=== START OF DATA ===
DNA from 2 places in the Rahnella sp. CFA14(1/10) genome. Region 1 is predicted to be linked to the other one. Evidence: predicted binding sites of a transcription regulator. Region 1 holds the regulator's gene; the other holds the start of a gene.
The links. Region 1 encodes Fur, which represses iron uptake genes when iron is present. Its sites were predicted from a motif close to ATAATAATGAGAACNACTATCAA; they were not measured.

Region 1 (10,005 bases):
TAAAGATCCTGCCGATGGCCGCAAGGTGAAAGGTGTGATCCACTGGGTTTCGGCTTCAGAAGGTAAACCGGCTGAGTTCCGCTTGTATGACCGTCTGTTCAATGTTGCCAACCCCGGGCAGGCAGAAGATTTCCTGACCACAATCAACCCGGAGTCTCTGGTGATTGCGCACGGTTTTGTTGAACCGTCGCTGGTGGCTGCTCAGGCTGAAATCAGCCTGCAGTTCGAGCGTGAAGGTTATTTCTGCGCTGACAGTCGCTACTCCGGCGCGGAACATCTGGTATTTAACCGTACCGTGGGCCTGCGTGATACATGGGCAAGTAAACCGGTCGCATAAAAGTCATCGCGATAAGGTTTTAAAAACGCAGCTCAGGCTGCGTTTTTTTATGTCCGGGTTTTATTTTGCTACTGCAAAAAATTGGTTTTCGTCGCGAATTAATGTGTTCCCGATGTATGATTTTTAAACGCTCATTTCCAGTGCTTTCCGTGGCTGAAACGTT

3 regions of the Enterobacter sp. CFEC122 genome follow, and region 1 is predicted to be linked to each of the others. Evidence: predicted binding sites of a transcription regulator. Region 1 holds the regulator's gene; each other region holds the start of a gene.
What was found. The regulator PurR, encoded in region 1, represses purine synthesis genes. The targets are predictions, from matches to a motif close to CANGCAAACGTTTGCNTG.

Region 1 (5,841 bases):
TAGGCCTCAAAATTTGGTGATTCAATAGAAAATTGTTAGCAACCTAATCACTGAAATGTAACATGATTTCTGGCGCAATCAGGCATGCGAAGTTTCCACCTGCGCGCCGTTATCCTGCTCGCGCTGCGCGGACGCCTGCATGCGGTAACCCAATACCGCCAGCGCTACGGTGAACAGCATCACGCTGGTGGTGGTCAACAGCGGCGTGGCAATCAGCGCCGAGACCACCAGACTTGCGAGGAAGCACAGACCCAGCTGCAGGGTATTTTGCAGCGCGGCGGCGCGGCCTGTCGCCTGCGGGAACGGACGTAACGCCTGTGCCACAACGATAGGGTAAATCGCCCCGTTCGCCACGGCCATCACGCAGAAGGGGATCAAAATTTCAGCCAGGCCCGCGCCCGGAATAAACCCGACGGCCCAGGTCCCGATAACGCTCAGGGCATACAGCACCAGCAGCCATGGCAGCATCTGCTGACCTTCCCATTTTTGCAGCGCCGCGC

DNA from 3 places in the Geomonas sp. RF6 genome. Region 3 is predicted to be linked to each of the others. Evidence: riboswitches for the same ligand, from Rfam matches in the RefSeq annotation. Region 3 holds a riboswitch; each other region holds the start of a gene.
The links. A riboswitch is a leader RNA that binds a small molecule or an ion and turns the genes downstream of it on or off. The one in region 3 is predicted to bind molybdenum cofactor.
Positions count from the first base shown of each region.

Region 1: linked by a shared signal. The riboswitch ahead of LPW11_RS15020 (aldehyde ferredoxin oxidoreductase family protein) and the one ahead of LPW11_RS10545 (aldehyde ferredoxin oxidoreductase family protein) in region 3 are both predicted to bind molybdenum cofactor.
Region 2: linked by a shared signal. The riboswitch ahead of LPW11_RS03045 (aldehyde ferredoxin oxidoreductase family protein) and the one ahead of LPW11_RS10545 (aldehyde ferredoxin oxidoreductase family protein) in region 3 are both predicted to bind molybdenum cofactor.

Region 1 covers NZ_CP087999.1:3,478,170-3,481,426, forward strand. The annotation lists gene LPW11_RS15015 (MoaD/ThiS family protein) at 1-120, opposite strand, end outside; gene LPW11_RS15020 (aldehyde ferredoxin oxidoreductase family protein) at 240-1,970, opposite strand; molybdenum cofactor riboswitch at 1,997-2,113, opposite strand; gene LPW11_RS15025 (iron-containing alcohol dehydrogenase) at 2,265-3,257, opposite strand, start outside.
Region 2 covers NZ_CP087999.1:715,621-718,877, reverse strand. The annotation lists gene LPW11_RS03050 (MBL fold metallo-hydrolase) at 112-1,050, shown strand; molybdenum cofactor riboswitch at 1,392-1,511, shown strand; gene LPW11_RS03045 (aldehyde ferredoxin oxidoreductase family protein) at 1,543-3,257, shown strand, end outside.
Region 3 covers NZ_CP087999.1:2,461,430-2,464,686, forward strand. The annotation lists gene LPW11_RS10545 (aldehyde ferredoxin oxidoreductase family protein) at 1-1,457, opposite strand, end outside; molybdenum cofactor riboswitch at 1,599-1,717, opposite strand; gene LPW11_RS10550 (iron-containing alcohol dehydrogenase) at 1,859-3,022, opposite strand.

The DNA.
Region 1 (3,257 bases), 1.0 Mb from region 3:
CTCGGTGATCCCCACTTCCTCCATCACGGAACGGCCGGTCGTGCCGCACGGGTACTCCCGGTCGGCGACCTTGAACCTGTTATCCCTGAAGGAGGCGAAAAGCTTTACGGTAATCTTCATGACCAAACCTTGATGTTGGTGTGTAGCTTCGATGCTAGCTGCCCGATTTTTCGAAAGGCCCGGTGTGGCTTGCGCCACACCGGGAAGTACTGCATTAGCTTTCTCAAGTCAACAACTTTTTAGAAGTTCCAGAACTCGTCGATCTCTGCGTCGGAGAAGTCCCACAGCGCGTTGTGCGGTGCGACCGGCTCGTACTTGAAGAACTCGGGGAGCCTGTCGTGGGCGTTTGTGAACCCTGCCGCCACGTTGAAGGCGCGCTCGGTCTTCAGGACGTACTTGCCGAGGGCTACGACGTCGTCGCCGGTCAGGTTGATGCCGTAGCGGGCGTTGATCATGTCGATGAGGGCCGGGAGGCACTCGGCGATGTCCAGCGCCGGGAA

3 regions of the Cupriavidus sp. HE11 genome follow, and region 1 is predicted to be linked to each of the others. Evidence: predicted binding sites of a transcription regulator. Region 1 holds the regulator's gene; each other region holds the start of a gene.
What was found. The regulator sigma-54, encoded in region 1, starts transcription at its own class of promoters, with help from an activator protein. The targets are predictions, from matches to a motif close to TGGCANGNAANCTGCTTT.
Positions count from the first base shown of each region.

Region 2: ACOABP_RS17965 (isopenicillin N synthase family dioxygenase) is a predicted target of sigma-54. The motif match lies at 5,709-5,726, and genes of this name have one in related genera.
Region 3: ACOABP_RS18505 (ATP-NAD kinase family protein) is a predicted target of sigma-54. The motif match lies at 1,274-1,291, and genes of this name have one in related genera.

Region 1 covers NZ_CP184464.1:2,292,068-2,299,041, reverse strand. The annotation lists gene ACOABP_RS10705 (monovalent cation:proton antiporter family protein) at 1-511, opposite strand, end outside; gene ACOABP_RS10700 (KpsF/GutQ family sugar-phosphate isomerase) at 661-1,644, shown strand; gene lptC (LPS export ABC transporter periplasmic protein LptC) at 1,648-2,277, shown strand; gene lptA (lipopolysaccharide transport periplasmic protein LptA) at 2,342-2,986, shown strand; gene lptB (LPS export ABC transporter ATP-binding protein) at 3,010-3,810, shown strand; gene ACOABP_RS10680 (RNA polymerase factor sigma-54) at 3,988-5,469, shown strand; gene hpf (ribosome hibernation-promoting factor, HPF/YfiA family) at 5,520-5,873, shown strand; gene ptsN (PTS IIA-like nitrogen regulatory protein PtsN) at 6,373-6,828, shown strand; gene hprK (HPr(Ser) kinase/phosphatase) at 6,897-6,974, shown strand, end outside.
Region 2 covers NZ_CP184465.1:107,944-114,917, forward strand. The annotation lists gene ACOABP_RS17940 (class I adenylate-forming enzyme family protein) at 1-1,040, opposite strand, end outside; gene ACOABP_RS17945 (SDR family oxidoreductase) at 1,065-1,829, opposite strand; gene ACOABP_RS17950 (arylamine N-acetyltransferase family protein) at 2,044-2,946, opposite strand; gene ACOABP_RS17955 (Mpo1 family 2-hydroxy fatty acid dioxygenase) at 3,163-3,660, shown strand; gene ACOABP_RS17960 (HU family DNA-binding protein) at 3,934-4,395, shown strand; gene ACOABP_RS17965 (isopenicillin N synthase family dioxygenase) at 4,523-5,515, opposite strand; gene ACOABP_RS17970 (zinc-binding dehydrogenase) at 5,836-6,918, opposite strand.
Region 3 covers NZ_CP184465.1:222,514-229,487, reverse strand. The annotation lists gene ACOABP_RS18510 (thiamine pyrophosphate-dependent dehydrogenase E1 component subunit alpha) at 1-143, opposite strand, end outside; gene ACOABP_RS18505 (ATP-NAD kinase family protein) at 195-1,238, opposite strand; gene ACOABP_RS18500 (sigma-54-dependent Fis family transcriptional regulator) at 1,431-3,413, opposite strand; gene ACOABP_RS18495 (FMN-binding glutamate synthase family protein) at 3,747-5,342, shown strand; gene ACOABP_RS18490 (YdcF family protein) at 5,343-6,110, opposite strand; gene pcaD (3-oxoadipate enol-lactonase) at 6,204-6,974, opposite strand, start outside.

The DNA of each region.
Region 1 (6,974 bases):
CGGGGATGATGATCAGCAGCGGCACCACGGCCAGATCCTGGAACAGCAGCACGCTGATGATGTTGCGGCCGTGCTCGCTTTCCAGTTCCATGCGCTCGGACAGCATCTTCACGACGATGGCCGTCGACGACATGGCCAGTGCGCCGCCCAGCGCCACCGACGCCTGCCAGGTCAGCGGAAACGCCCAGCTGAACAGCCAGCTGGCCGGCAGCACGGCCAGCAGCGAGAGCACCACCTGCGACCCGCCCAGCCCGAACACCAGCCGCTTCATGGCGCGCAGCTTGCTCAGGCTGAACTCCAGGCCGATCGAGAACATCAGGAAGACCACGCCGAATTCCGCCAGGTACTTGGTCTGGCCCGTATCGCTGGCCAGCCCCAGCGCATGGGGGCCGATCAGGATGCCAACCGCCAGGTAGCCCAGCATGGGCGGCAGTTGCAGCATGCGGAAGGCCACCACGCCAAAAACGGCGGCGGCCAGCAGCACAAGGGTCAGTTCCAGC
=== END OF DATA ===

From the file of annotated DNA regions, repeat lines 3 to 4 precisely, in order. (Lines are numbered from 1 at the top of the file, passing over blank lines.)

Region 1 (10,005 bases):
TAAAGATCCTGCCGATGGCCGCAAGGTGAAAGGTGTGATCCACTGGGTTTCGGCTTCAGAAGGTAAACCGGCTGAGTTCCGCTTGTATGACCGTCTGTTCAATGTTGCCAACCCCGGGCAGGCAGAAGATTTCCTGACCACAATCAACCCGGAGTCTCTGGTGATTGCGCACGGTTTTGTTGAACCGTCGCTGGTGGCTGCTCAGGCTGAAATCAGCCTGCAGTTCGAGCGTGAAGGTTATTTCTGCGCTGACAGTCGCTACTCCGGCGCGGAACATCTGGTATTTAACCGTACCGTGGGCCTGCGTGATACATGGGCAAGTAAACCGGTCGCATAAAAGTCATCGCGATAAGGTTTTAAAAACGCAGCTCAGGCTGCGTTTTTTTATGTCCGGGTTTTATTTTGCTACTGCAAAAAATTGGTTTTCGTCGCGAATTAATGTGTTCCCGATGTATGATTTTTAAACGCTCATTTCCAGTGCTTTCCGTGGCTGAAACGTT